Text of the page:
I was reading Ted Striphas’s The Late Age of Print and came across a passage where he writes, “This discovery helps to explain the motivation behind the aggressive campaign by Waldenbooks in the late 1980s to bring its warehouses and 1,000 plus retail stores online…” (100).
Working, as I was, at a Waldenbooks (Summer and Fall 1988 in San Antonio), it made me reflect on the changes I was seeing in our little mall store at the time. This was the year between my undergraduate degree and starting grad school, when I was actually shopping for grad schools. I had just been to ICA in New Orleans to meet Larry (and James and a number of other folks) to talk about Illinois (and to talk about Wisconsin with Fiske). Anyway, I worked full time at a Waldenbooks in a mall in San Antonio. I liked the store because the manager had customized the stock a bit—we actually had copies of Foucault and other critical theorists on our shelves, and other more esoteric volumes tucked in with the usual wares. We were not computerized in those days. We hand entered ISBN’s, I think, into the register. Then we actually got our first scanner so that we could scan bar codes (and spent too much time playing with it). To look up something for a customer meant pulling out microfiches from Ingram or Baker and Taylor to see if they had things.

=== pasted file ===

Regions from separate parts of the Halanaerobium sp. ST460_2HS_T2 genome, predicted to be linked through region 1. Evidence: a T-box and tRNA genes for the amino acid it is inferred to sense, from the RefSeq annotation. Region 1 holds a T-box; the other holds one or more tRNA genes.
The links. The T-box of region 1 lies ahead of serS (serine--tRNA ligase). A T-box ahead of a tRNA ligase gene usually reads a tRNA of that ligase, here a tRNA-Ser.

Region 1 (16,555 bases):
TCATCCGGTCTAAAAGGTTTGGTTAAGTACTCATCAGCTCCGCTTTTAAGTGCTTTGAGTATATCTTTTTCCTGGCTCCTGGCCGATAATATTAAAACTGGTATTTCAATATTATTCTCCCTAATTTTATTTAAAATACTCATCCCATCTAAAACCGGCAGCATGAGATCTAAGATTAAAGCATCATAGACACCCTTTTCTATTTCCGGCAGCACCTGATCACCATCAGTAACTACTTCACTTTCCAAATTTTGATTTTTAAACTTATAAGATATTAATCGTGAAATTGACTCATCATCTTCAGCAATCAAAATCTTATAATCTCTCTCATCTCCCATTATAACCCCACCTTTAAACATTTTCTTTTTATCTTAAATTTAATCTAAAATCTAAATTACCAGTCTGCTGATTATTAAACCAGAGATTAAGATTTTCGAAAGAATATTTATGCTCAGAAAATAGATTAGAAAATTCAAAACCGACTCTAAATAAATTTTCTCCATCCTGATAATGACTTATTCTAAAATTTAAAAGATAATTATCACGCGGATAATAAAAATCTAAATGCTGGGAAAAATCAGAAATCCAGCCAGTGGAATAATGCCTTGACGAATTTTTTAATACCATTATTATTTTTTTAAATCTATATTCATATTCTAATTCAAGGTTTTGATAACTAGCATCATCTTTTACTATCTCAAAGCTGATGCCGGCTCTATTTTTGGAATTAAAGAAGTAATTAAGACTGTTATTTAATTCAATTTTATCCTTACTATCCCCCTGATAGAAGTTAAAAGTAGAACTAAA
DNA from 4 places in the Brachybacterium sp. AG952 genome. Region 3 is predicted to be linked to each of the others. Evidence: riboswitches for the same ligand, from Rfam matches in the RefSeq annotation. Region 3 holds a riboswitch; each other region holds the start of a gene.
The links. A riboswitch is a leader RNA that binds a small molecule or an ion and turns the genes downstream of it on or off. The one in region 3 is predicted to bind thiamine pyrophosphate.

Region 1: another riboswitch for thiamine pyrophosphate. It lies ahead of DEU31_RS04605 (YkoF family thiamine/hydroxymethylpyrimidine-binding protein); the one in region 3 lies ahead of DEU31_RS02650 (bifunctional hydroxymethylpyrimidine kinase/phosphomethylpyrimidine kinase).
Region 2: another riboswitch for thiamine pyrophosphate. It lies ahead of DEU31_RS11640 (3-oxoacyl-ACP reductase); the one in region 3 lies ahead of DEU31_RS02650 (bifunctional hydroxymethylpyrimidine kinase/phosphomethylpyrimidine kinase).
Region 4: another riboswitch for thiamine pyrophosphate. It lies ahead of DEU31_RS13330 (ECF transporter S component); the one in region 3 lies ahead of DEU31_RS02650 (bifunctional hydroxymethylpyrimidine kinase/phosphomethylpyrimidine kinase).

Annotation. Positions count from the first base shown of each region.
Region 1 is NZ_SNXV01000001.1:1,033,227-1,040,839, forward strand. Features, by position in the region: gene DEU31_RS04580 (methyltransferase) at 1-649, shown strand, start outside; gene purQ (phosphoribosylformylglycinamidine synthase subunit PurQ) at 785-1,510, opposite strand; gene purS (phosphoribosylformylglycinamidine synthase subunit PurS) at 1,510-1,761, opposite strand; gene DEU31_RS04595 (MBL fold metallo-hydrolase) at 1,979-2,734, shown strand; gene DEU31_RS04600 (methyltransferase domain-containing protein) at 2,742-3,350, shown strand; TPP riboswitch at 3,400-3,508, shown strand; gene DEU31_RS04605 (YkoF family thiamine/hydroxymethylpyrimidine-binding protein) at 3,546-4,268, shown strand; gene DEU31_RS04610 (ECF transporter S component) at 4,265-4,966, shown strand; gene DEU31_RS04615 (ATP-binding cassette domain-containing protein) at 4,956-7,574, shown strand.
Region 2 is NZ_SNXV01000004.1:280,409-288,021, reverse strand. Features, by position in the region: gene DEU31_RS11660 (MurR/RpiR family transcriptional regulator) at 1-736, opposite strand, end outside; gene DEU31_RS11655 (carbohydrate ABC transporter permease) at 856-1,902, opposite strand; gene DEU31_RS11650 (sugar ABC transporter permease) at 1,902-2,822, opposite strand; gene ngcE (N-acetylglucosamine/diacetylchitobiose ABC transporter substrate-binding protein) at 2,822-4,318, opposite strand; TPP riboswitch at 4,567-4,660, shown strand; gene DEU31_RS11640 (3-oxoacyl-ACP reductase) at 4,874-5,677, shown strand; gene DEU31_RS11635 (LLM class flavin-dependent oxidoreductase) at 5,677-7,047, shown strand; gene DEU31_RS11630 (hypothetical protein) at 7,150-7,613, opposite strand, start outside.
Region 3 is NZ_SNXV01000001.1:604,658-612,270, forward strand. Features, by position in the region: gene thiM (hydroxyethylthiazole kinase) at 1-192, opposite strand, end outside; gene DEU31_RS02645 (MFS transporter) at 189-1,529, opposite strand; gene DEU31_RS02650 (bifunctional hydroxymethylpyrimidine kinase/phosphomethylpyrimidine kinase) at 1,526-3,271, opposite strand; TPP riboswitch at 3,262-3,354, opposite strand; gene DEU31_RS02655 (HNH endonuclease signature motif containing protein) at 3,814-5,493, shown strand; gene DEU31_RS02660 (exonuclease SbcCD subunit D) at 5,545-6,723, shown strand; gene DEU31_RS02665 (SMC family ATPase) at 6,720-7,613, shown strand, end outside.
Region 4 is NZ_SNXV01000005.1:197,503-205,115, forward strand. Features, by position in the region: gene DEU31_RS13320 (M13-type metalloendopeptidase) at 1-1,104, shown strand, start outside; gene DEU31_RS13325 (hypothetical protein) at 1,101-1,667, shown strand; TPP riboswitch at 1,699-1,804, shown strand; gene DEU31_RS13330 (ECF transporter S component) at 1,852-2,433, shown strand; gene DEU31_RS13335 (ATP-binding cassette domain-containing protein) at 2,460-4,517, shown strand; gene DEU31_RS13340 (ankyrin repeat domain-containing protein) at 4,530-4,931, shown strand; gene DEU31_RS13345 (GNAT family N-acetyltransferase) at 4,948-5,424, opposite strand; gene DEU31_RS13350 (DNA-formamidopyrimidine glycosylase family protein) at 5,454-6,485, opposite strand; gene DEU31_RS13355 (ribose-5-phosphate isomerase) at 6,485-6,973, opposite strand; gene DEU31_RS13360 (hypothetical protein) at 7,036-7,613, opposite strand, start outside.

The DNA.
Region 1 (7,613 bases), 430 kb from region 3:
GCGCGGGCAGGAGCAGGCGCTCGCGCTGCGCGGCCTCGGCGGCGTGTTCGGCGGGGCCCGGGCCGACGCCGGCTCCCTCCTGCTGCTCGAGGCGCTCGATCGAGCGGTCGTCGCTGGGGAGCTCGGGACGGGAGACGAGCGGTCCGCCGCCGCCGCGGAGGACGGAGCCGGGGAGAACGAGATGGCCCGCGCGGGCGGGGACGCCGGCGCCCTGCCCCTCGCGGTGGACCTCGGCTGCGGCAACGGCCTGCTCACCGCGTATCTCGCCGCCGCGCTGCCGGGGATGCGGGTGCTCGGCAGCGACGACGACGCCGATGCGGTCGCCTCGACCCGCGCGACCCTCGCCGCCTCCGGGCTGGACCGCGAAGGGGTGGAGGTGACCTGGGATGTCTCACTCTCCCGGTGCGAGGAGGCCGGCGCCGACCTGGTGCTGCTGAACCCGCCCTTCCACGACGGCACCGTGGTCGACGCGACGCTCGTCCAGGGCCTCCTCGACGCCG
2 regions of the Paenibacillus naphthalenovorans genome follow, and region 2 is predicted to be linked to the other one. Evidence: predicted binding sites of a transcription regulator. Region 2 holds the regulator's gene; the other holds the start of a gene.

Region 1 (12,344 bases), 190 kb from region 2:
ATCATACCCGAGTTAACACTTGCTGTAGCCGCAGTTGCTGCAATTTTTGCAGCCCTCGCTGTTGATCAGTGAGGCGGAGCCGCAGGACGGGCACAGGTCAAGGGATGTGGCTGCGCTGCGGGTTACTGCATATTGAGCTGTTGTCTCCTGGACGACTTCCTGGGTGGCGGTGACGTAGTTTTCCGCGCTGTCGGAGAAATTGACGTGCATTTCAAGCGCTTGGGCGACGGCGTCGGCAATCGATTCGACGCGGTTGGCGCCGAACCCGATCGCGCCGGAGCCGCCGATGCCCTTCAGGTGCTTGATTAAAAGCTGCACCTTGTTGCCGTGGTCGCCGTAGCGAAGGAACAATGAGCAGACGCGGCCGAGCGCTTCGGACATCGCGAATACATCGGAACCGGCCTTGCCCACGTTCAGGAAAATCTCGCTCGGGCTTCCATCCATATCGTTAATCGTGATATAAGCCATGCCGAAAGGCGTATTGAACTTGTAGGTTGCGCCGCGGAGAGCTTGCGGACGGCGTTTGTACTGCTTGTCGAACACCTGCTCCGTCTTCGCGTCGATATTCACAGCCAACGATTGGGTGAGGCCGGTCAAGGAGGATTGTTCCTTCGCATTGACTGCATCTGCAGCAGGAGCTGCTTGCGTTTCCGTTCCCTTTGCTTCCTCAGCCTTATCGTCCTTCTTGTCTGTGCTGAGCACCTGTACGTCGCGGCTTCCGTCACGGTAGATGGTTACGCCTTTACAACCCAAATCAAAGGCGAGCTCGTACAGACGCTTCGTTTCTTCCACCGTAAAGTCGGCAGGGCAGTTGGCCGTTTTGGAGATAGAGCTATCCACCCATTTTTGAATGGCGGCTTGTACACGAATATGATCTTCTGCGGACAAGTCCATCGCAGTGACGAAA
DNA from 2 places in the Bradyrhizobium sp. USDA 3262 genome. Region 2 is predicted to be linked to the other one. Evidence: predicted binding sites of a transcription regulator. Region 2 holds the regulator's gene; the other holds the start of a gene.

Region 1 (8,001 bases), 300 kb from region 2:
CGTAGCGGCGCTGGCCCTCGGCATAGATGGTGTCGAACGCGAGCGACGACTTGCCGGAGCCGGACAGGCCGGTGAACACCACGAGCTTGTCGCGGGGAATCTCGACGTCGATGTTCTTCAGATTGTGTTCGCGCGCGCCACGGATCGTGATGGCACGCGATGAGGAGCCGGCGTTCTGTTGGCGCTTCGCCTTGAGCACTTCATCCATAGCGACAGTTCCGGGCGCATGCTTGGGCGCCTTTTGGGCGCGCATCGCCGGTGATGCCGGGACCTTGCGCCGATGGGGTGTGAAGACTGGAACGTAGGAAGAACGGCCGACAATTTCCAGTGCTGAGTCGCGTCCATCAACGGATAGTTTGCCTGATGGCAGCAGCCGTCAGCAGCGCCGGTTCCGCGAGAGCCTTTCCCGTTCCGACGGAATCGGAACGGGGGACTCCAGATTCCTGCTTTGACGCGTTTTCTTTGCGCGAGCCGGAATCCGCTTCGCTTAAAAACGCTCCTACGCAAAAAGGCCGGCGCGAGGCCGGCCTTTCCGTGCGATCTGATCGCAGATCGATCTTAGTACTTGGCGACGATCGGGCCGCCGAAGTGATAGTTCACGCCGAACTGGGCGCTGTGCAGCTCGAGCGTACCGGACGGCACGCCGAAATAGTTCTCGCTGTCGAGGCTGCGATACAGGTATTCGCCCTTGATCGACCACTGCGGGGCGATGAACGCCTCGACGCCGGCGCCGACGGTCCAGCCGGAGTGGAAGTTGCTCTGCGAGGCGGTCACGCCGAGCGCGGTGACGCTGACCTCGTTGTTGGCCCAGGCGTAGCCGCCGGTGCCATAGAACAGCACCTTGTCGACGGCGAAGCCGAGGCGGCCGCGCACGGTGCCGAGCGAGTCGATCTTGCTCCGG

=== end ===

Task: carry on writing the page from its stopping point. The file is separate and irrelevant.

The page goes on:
At some point in my six-month tenure at the bookstore (around Thanksgiving I quit and went to work for a small mail order company, Haverstick and Ballyk, selling classical CDs) we started getting inventory lists from the main office. These were lists of what we were to have on our shelves and we had to go through and pull anything not on it (bye bye Foucault). I got the sense that our store manager was getting increasingly frustrated by the controlling nature of the corporation (trying to rebel at one point by shelving an entire display of a new bestseller, dictated by the corporation, upside down--the Assistant Managers put them right). Anyway, the store became much less interesting after the purge.
One of the things that Waldenbooks did was run a deep discount of all New York Times bestsellers. What surprised me is that the company seemed to know what a bestseller was before a book was even released. So that the new Ludlum (for example) was discounted right out of the box even though, technically, it hadn’t been sold and couldn’t therefore be a bestseller.
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